'There are good divorces': Calgary lawyers say ending marriage doesn't have to be messy
Mediation, arbitration and collaboration all beat litigation, say two Alberta family lawyers
Is there such a thing as a good divorce?
That was the question as a pair of Alberta lawyers addressed the question from Alberta@Noon host Judy Aldous about whether or not a good divorce is possible.
"There are good divorces," said Edmonton family lawyer Marie Gordon.
"Sometimes I think we're drowning in horror stories and bad stories," she said, "but I guess as a family lawyer, I've had the privilege of seeing people do it well — [some] people do it right."
What a good divorce looks like
"A couple of things that would characterize a good divorce," Gordon said, "is people being able to adapt to their new lives, people being able to achieve some emotional closure, people being able to leave their spousal relationship behind, but maintain and sometimes even strengthen their parenting relationship.
"A good divorce involves people honouring their kids' needs over their own," she added, "and really being aware and alert of how their actions, their conduct, their issues, their sets of personal trauma can affect children for a lifetime — and affect even the physiological development of their children's brains.
"A good divorce allows the parties to maintain some control over the process," she said, "and not allow the systemic adversarial narrative that is on TV and pop culture and in magazines to overtake it — because there are so many people doing good divorces. They are like poster children."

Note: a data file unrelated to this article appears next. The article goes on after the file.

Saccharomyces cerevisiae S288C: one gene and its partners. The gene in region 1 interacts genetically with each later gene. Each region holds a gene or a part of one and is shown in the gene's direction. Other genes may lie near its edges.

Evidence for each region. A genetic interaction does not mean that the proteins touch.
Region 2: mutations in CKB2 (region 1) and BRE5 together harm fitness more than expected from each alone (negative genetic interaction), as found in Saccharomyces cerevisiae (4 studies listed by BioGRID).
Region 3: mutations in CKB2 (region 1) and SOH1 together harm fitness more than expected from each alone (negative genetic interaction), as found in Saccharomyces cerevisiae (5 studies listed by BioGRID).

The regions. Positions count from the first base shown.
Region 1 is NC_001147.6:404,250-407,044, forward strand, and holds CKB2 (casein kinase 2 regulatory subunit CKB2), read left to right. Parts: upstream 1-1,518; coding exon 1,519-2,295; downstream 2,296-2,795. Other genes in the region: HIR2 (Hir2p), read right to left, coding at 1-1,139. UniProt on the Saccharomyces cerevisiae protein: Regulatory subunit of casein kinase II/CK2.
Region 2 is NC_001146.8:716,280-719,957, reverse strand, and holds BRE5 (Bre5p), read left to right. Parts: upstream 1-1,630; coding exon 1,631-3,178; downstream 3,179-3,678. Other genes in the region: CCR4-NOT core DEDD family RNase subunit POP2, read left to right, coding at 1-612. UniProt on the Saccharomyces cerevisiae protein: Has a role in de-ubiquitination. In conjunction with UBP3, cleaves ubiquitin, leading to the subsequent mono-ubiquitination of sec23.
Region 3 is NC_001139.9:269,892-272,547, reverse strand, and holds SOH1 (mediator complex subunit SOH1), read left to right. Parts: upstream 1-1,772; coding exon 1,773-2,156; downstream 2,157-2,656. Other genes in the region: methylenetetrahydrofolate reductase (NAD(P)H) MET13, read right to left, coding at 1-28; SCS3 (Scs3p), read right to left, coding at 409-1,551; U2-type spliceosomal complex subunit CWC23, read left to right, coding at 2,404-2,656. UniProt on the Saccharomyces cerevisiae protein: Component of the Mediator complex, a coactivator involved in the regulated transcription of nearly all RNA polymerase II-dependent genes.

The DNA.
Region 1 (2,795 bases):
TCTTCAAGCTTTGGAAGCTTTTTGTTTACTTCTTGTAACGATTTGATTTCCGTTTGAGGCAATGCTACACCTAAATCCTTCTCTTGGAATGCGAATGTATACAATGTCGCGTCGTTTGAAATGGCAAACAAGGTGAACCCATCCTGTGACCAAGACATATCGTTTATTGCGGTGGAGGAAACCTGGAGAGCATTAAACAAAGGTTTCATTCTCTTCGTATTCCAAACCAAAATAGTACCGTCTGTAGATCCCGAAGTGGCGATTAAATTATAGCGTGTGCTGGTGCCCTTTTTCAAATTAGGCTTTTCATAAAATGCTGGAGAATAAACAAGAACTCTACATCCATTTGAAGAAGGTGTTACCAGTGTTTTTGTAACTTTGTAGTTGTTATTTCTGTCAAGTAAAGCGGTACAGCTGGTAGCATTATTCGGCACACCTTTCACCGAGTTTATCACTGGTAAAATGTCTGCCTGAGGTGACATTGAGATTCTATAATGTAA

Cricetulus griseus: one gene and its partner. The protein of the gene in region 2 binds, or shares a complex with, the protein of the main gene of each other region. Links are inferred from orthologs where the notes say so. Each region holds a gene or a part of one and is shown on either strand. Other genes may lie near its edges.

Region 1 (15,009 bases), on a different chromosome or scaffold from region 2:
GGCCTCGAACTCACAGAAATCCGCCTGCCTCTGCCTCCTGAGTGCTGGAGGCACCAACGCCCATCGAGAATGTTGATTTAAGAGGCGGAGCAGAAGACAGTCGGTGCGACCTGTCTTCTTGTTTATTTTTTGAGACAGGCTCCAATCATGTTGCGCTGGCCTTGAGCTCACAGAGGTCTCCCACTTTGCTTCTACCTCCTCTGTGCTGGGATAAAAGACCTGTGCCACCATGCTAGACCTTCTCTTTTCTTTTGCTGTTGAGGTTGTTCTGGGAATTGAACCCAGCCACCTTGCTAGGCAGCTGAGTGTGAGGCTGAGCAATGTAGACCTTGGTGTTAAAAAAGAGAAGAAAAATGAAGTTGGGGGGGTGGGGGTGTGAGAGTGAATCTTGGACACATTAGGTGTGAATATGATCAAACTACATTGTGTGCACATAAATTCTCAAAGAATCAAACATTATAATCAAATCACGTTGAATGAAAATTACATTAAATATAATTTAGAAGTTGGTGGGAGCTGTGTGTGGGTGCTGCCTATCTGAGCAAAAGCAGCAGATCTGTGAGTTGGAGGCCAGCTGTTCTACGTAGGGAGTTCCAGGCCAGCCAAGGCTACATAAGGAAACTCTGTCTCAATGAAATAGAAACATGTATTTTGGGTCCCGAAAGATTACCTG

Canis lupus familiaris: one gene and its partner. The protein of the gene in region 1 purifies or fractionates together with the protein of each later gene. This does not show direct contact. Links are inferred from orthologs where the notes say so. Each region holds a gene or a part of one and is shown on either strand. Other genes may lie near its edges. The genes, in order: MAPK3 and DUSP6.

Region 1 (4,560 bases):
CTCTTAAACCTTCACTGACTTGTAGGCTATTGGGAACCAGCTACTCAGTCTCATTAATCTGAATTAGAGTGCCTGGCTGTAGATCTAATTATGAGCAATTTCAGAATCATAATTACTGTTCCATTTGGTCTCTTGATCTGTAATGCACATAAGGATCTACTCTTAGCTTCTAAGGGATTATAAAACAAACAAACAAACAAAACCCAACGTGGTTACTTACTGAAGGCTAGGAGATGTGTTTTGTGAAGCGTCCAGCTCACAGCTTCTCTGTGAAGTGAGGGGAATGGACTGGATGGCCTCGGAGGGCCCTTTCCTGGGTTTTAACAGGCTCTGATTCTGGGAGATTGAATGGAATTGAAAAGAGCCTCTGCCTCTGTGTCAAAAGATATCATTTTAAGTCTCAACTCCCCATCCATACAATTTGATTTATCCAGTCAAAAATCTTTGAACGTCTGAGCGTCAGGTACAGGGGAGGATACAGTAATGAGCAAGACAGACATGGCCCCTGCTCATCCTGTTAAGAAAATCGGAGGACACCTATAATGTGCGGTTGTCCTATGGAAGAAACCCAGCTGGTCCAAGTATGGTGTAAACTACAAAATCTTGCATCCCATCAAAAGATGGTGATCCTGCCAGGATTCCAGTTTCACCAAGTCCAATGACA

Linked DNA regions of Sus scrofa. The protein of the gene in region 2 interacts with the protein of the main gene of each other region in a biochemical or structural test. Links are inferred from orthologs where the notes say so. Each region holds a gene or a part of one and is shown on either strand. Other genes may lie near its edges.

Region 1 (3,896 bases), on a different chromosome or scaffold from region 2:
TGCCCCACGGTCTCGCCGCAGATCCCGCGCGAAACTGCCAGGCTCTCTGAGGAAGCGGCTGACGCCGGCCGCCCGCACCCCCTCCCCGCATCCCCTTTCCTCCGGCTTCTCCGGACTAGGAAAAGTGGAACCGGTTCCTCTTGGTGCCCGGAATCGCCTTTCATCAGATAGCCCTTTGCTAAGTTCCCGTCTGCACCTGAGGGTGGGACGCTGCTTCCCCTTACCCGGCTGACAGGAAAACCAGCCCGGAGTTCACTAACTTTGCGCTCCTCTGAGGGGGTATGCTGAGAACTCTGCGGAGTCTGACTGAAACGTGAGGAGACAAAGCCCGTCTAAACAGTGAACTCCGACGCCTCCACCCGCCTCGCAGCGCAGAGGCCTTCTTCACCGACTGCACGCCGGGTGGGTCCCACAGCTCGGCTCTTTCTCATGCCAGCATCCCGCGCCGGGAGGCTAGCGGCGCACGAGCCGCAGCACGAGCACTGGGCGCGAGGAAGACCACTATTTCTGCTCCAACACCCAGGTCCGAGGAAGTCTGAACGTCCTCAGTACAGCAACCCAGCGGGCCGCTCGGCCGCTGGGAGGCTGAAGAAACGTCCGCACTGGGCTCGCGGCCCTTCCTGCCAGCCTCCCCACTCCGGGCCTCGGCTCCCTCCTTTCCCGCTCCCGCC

Essentially, both guests stressed that there are four ways to get divorced, each with a different price point — and pain point, too, perhaps.
Calgary lawyer John-Paul Boyd is the executive director of the Canadian Research Institute for Law and the Family. The organization surveyed 166 family lawyers in B.C., Alberta, Ontario and Nova Scotia to determine their preferred method for obtaining a divorce for their clients.
"What was interesting," said Boyd, "is that although more than four-fifths of the people who answered our survey litigate, they also do extensive work in all these other non-adversarial processes [such as arbitration, mediation and collaborative negotiation].
"From the point of view of the lawyers themselves," he said, "litigate is what they like to do the least."
Boyd said that litigation is too stressful — even for the litigators, let alone for the divorcing parties.
"As a lawyer myself, I can tell you it's anxiety provoking, a lot of work, a lot of sleepless nights as you worry about what's going to unfold the next day," he said.
"Lawyers also said that collaboration and mediation were far faster, far more cost efficient and far more effective than litigation," he said. "In fact, the length of time required to resolve both low- and high-conflict family disputes was twice as long when you litigate than when you use any other kind of process."
Gordon acknowledged that while many couples go into the process hoping for a good divorce, the whole thing frequently goes off the rails.
"Everybody wants to do it right," she said. "Everybody says, to a person, I'm interested in my children's outcomes most of all."
'It takes a village'
The problems tend to start because of fear.
"There are little crevasses people fall into," she said.
Gordon says friends or family are often so fearful of the outcome that they push people into a more adversarial situation.
"Sometimes people behave quite badly at the beginning, frequently fuelled by fear," she said. "Bad behaviour is wanting to get the upper hand or the advantage on things, and that just defaults into a domino effect of building up the adversarial — and it's really hard to catch. It's hard to pull out of that.
"It takes a village to do a good divorce," she said, "and what it takes is sometimes is the outside angels being supportive and not transferring their own terrible divorces on [to the divorces of] their friends or family."
With files from Alberta@Noon.
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